Dan Rather has seen some stuff. If current events and recent history get you down, Rather’s autobiographical examination of American history and its lessons offers an opportunity to zoom out to consider the long arc of justice as well as zoom in to see help and progress on the ground. He opens the book reminiscing about his family vacation in their ‘38 Oldsmobile back in the ‘40s, waxing nostalgic about a time in his life and a bygone era before offering this statement that is also a crux of the book:
“I know now that the country I was growing to love had its flaws. I already knew the pain of the Great Depression and would soon live through the crisis of world war. I would then go on to a career that forced me to confront the often simmering and sometimes explosive injustices of the United States; its bigotry, exploitation, callousness, and corruption. It may seem counterintuitive, but these flaws made me love my country even more.”
Artist Tim Foley uses imagery that directly ties Rather’s words to the flow of history and spirit of citizenship. Examples include protesting, helping others in a crisis, draping oneself in the American flag to feel superior, Native Americans standing in the shadow of the American flag, and a crowd drenched in red and blue stripes. While the colors red, white, and blue are used throughout, they are also signifiers of when a given issue has permeated one person or group of people and not another. Juxtaposition is also important, as when Rather discusses America’s poor decisions following the attacks of 9/11. As the text descends next to the wreckage of the World Trade Center, the words become white on black and describe progressively worse decisions America made in response. As with all thoughtful graphic novels, simply reading the words will not convey the full meaning of each page.
Each chapter of the book focuses on a general trait that, ideally, unites the American people. Each trait is viewed through the lens of Rather’s personal experience, whether from his youth or assignments as a professional reporter. The general narrative for each chapter follows a similar arc of describing a problem in America that used to be a lot worse or virtue that used to be a lot more evident, followed by describing some historical and recent examples that give Rather hope for the future. What is commendable in this rather even-keeled approach to American history, with its shame and achievement, is Rather’s humility regarding his place in it all. He acknowledges his own blind spots and lapses in judgment over the decades. He presents himself as a growing, learning person, not a finished, perfect standard everyone else must strive toward.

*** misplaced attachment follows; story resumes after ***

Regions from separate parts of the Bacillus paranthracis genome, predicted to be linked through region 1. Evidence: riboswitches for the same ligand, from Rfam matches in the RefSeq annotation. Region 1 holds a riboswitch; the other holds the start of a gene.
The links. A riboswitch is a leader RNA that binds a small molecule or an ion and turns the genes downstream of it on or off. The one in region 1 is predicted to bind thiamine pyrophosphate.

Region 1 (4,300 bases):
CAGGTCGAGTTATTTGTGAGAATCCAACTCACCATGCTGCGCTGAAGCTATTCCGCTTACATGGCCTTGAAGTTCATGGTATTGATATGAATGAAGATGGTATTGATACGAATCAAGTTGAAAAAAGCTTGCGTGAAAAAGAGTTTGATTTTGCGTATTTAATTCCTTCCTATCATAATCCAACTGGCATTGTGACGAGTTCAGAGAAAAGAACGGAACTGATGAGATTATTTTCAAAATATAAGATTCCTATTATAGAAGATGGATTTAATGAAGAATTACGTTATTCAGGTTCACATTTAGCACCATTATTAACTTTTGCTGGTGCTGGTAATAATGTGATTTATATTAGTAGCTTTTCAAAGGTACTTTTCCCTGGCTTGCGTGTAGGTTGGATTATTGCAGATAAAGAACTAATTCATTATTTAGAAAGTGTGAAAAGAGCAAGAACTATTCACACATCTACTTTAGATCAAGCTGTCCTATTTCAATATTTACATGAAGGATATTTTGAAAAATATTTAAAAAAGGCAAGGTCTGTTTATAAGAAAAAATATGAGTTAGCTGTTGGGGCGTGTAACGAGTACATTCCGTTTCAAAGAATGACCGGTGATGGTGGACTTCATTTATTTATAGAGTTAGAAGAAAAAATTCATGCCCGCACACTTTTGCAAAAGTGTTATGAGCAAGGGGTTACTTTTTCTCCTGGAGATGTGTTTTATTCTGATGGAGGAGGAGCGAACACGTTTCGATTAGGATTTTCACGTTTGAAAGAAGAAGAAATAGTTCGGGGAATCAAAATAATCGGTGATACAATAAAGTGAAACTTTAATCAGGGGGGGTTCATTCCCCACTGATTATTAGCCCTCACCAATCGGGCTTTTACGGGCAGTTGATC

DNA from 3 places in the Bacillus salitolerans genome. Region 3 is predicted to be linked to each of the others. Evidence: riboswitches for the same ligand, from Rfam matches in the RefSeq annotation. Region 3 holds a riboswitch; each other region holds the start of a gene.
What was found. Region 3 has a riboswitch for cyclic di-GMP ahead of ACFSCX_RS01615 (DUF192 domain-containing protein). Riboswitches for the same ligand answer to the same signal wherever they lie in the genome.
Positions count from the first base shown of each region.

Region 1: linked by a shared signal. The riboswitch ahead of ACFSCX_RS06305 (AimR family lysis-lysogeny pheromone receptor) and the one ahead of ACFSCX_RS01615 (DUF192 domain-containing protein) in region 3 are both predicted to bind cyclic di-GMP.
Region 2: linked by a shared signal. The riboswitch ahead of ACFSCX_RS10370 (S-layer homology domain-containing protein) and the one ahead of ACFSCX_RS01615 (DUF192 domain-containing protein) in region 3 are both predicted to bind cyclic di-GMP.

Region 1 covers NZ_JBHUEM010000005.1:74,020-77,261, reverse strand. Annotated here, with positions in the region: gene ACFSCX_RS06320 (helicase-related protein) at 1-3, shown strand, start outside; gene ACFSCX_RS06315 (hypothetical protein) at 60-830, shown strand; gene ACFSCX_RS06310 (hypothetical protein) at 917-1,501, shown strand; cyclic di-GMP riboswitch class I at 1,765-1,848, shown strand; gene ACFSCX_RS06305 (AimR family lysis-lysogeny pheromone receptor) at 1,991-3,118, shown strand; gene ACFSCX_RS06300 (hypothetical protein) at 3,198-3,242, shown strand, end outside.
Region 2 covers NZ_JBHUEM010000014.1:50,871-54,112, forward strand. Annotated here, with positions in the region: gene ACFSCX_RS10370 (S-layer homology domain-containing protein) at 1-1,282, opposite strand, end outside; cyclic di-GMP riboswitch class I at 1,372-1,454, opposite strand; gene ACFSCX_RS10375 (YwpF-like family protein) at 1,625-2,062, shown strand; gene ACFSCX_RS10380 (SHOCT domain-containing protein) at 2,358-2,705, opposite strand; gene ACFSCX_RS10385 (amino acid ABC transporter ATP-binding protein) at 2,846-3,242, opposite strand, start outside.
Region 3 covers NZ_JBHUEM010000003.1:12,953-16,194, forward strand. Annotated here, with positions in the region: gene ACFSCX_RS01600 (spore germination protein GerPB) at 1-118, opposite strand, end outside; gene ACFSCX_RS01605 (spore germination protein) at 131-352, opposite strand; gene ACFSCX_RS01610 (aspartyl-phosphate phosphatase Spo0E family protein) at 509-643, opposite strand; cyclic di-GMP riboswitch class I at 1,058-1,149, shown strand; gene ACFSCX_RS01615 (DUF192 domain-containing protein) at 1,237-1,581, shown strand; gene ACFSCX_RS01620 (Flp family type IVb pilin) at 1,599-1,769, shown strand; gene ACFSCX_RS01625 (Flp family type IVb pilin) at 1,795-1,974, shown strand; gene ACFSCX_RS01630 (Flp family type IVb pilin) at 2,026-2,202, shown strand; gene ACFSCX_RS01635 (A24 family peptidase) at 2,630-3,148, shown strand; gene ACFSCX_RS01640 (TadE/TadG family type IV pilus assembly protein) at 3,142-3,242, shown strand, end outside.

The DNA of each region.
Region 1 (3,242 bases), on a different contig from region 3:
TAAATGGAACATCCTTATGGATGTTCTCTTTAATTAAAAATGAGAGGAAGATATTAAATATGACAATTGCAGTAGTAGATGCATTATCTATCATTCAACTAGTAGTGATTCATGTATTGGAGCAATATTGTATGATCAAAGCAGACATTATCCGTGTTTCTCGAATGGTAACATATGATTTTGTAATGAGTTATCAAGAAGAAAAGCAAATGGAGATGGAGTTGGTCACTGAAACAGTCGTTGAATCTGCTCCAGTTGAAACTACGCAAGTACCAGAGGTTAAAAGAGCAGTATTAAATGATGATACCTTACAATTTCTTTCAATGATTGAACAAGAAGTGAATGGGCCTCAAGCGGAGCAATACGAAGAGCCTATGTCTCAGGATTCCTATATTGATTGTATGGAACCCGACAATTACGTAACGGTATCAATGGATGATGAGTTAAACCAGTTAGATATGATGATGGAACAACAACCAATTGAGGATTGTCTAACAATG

There’s plenty to learn from Rather, whether it’s about meeting Martin Luther King, Jr. and Medgar Evers in the ‘60s, examining how books and literacy connect Thomas Jefferson, Frederick Douglass, and Dolly Parton, or how the spirit of civic duty manifested in Rather’s day compared to now. He also covers McCarthyism, electoral populism, science deniers, artistic movements, America’s immigration policies and treatment of immigrants, and lessons in community and empathy from his modest childhood among neighbors so poor their houses didn’t have floors.
If there’s a weakness to the book, it’s repetition from Rather. True to its title, the book is always looking to make connections and speak to people’s better nature and shared principles, but that also leads to hearing non-specific calls to action with each chapter. We should all band together, look out for each other, do our best, look at the big picture, and… do something! Respect your neighbors, education, journalism, and voting rights, at the least. Vague advice, but it seems to come from the heart. There’s a lengthy afterword where Rather reiterates in text everything the graphic novel just said.
This is a wholesome accounting of American history, including anecdotes from Rather’s life and career, whether as a passive observer or active participant/reporter. The visual elements do a lot to avoid boredom or potential eyerolling at the “stories from grandpa” effect. This book is recommended for teens and older who are looking for stories of America’s promise, whether unfulfilled, under fire, or still in progress. This is a great title for personal enrichment as well as social studies collections.
What Unites Us: The Graphic Novel
By Dan Rather, Elliot Kirschner
Art by Tim Foley
First Second, 2021
NFNT Age Recommendation: Teen (13-16)